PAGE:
Opinion: Cum Here Often? Why College Women Should Be More Vocal During Sex

If you are straight and have hooked up with someone in college, congratulations: you are one of the 60 to 85 percent of undergraduates in the United States who have had a casual heterosexual fling. These are prevalent on campus but unfortunately, tend to benefit one partner over the other. Ladies, if it wasn’t obvious in the moment, you probably did not get the same sexual attention you gave to your partner and are far more likely to face social costs for your engagement in casual sex. While men propagate many of the negative aspects of hookups — less pleasure, objectification, and slut-shaming — they aren’t the only ones who can change their behavior to make casual sex more respectful, liberating, and enjoyable for women. So, women of UC San Diego, if you are going to engage in casual sex, I recommend you do a couple of things to give yourself (and other women) a better experience, sexually, and socially.

First and foremost, I suggest you own and discuss your desire for and right to sexual pleasure. Several studies, including a 2012 research study on college students’ sex lives, found that “both men and women reported that men are typically not concerned with women’s pleasure in hookups” and that “both men and women question women’s (but not men’s) entitlement to pleasure in hookups.” Essentially, when a majority of college women internalize and act upon the belief that a woman’s sexual role is purely to please the man in hookups, they are reinforcing that their objectification and lack of similar sexual attention during hookups is OK. Clearly, if women don’t believe and then vocalize that they are equally deserving of sexual pleasure in hookups, hookups will continue to fall short of the gender-role liberating experiences we tend to promote them as.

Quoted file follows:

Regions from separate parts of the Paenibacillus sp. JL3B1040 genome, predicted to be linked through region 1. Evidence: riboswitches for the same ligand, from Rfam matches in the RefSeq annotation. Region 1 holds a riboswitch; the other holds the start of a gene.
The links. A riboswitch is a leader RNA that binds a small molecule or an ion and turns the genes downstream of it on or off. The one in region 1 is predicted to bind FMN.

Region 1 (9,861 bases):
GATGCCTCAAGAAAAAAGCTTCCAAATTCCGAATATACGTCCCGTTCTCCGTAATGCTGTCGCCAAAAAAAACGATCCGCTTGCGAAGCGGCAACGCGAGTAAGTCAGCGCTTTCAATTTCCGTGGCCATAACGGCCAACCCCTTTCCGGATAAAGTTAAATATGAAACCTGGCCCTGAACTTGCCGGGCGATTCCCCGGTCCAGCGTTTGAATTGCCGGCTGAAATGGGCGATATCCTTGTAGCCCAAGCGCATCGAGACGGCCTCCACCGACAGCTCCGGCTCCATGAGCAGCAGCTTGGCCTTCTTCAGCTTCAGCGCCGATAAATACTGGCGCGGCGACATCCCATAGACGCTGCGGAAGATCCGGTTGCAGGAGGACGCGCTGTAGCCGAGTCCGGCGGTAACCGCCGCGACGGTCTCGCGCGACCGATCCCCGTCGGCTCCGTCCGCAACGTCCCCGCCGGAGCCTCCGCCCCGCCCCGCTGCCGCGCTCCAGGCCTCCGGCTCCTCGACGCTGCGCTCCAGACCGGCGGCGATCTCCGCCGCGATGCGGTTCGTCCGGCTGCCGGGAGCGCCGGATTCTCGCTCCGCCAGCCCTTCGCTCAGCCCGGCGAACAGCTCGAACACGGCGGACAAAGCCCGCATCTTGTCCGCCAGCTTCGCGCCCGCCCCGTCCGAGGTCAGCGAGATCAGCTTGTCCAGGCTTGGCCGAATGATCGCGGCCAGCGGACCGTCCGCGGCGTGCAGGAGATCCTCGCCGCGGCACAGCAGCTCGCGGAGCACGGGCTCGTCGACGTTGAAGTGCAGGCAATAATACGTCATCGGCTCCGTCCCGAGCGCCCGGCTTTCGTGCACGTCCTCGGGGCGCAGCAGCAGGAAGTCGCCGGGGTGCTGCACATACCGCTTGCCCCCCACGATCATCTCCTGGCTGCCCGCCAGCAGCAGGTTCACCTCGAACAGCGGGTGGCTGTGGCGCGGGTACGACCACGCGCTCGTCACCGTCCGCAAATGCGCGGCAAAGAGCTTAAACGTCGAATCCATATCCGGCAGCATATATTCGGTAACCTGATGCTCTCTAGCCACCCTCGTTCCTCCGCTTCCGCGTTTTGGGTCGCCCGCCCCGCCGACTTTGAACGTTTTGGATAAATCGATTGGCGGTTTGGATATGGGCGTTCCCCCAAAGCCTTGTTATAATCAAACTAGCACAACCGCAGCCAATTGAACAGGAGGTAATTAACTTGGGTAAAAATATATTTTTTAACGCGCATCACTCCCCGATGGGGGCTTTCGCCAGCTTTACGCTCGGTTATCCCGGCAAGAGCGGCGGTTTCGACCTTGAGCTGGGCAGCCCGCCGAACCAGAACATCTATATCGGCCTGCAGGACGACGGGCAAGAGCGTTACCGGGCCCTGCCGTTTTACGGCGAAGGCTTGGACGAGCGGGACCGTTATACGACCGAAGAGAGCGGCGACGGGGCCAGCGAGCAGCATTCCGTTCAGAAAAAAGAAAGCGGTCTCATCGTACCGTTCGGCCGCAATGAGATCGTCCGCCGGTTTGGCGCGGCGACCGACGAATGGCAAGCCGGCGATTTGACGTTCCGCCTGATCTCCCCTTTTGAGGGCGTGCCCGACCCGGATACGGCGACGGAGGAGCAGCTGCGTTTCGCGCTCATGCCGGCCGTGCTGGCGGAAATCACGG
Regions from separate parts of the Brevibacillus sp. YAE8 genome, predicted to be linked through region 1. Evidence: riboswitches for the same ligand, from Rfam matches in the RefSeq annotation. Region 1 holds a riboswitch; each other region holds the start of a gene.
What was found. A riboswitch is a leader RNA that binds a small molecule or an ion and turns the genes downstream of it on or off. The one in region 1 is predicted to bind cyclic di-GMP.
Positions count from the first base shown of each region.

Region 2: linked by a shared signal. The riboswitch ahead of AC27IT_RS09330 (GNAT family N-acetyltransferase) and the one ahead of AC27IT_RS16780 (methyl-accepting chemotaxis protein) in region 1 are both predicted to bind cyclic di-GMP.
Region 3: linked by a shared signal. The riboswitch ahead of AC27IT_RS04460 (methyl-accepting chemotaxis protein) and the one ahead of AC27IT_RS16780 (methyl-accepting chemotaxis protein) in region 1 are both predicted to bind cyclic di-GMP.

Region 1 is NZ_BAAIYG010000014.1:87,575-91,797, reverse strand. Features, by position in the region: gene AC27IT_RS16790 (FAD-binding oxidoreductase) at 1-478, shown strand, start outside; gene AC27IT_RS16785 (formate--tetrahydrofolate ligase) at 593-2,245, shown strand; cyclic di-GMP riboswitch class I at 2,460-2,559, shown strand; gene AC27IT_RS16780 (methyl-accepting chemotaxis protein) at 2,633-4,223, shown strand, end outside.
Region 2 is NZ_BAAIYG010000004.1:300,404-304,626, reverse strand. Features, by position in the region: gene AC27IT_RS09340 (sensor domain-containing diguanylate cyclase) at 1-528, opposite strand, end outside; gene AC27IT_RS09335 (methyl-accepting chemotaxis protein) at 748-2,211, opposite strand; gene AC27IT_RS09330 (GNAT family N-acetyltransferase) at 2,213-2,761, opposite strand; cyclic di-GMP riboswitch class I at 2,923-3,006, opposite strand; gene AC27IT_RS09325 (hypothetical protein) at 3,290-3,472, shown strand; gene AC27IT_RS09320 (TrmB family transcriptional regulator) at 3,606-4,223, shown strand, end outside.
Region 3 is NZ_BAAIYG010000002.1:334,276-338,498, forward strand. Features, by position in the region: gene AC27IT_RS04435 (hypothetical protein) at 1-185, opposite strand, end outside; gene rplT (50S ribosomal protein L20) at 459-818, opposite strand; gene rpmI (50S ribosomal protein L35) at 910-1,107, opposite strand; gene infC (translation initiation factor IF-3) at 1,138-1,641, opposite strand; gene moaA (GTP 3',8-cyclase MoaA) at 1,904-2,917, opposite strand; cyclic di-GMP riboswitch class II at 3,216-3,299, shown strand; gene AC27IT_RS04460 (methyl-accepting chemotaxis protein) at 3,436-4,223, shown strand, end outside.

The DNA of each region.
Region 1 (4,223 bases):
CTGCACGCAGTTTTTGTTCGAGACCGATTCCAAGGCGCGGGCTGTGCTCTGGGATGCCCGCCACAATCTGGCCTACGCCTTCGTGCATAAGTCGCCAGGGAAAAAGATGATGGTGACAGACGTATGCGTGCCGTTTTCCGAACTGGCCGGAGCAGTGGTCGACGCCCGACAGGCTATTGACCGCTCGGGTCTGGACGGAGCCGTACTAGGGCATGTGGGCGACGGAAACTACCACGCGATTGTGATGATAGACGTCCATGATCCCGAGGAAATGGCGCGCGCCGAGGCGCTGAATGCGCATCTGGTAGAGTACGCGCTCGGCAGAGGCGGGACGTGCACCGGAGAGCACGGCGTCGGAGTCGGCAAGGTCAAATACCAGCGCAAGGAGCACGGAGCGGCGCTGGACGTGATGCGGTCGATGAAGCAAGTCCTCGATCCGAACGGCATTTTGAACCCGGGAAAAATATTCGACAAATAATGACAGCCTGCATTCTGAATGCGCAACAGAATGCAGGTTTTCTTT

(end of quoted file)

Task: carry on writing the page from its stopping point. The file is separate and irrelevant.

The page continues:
Unsurprisingly, research also demonstrates that in casual sexual relationships women fail to achieve orgasm most of the time, even with long-term hookup partners, likely because of the understood emphasis on male pleasure. In my humble opinion, you deserve to orgasm, or at least be given reciprocal sexual attention, during casual sex. While women are most likely falling into  subconscious biases during hookups that cause them to avoid speaking up about their sexual wants and needs, this just makes it more important that women voice their desires; by not speaking up, you’re subconsciously feeding into dangerous stereotypes about female sexual subservience and — tragically — missing out on better sex. So, if you want women to be viewed as more than sex objects, and to have better sex, don’t be afraid to ask for some sexual attention in your next hookup. Plus, say, “thank you, next,” to guys who refuse to care about anything other than their own sexual enjoyment.

Just as importantly, consider that how you talk about and react to women having casual sex shapes the larger societal conversation and feelings around women’s sexuality and equality. In my experience, female college students mostly believe they are supportive of women’s sexual freedom and equality; we like to think times have changed. In reality, however, research shows that most of us only support other women engaging in hookups when they talk about them in ways that remove their sexual agency and overt sexuality. According to a 2013 study, women purposefully use ambiguous language when talking about hookups, discount the number of hookups they have, and often blame substances for the actual hookup itself to avoid being labeled as “sluts.” Similarly, a sociological study on the infamous “walk of shame” found that women often feel shame post-hookup because they still feel that they have violated a social norm by having casual sex. Neither one of these conclusions is that surprising, but women must take responsibility for our own role in perpetuating gender inequality through indirect slut-shaming. To reduce that awful feeling of shame for hooking up, for starters, we can listen to Ms. Norbury and, “stop calling each other sluts and whores.” Secondly, when you listen to your girlfriend’s hookup stories, reassure her that she doesn’t need an excuse for why she chose to have sex with anyone, and own that you don’t need a reason either. Lastly, challenge yourself to ask for the details. This will help level the gender-retelling gap and destigmatize your and your friends’ views on hookups.

Women who hookup during college deal with a lot. Society has a long way to go in ensuring college women’s sexual pleasure during hookups and in making casual sex less shameful for women. But, ladies, if you choose to take personal action to solve these large-scale problems, you’ll be making positive changes for your female friends, UCSD’s hookup culture, and yourself, because, if nothing else, at least you’ll be having better sex.